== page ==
Sunday, 28 June 2020

A Year In France

Today's hockey stars often have homes in warm climates where they retreat to during the off-season and when their playing days are over. Most times, these warm-climate places are where families are raised and roots are put down as NHL stars settle into normal life. It's not often you find NHL stars leaving North America to continue playing elsewhere once their storied careers are over, but Bob Gainey retired from the NHL and the Montreal Canadiens after being beaten by the Calgary Flames in the 1989 Stanley Cup Final only to find himself as the player-coach in the 1989-90 season for the Épinal Écureuils of the National 1B League in France! How did Gainey land in France? Why did he take the position of player-coach for a relatively obscure team? Let's find out as we explore Gainey's lone season playing in northeastern France!

Gainey had no need to go play in France for one season after winning five Stanley Cups, four Selke trophies, and a Conn Smythe Trophy with Les Glorieux in a career that needed no additional hockey accomplishments. It seems that Épinal bringing Gainey to the French city was identical to how Bobby Hull was wooed to join the WHA - a collection of various sources of money.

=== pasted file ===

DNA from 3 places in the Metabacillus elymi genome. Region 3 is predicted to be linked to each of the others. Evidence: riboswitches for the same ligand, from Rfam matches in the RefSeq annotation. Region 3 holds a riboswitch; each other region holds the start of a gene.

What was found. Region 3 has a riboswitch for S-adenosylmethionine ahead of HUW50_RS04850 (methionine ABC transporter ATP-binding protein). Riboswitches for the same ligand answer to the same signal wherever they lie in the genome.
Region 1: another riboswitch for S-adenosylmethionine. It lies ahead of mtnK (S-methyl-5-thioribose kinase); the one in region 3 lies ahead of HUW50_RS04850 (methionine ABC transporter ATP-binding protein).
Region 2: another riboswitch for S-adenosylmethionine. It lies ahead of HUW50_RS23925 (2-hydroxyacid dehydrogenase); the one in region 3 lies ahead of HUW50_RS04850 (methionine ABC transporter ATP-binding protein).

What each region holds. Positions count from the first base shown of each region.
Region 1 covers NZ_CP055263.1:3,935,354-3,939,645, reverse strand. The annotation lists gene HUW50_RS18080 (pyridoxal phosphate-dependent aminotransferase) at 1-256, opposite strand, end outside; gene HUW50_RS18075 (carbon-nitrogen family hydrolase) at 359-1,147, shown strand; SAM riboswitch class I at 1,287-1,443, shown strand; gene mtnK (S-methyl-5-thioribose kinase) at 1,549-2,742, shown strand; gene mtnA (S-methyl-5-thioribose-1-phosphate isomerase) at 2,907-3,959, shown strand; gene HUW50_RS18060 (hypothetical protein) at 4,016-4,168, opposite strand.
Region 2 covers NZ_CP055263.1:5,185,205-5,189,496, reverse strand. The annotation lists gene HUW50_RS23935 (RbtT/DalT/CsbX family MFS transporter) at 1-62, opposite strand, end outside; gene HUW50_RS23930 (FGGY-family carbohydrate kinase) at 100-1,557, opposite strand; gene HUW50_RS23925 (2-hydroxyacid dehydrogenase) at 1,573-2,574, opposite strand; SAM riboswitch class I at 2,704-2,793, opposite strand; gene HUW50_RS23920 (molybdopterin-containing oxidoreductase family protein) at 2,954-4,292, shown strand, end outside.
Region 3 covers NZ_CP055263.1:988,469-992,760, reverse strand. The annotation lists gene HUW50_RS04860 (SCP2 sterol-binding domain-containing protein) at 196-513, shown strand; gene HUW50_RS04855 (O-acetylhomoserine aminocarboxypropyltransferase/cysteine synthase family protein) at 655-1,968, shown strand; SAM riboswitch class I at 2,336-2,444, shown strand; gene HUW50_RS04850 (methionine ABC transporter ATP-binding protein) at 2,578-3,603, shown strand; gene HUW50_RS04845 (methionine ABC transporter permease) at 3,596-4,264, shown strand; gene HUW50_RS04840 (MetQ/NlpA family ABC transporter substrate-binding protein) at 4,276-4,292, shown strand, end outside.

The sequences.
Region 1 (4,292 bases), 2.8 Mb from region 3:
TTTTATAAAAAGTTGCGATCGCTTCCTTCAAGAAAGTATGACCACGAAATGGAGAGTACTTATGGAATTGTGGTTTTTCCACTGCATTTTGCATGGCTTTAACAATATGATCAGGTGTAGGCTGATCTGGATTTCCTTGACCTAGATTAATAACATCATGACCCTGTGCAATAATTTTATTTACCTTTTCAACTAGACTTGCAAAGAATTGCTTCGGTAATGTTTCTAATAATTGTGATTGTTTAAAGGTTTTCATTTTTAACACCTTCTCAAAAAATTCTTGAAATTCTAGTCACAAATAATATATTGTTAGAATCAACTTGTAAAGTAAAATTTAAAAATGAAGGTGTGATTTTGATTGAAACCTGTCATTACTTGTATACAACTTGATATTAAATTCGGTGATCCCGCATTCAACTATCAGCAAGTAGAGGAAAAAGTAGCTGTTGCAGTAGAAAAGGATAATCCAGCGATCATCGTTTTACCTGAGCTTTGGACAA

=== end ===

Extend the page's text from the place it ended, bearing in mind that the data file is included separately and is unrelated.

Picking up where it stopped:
Following the conclusion of the 1988-89 season that saw the Calgary Flames emerge victorious over the Montreal Canadiens in six games, Bob Gainey announced his retirement after the series ended. It was at this time where Épinal's hockey team - mired in unstable ownership - saw Épinal mayor Philippe Séguin and Écureuils president Michel Latour made the pitch to Gainey to join the club for the 1989-90 season as player-coach after having first discussing the idea with Gainey nearly one year earlier.

Gainey was touted in Épinal as the biggest hockey star to ever suit up for a hockey game in France, but there was still work to be done. To compensate their new star, Séguin and Latour rallied sponsors, supporters, and the city to the tune of $1 million for Gainey to join the club. Gainey accepted the deal, and, on July 12, 1989, French newspaper La Liberté de l'Est announced the signing of Bob Gainey by Les Écureuils!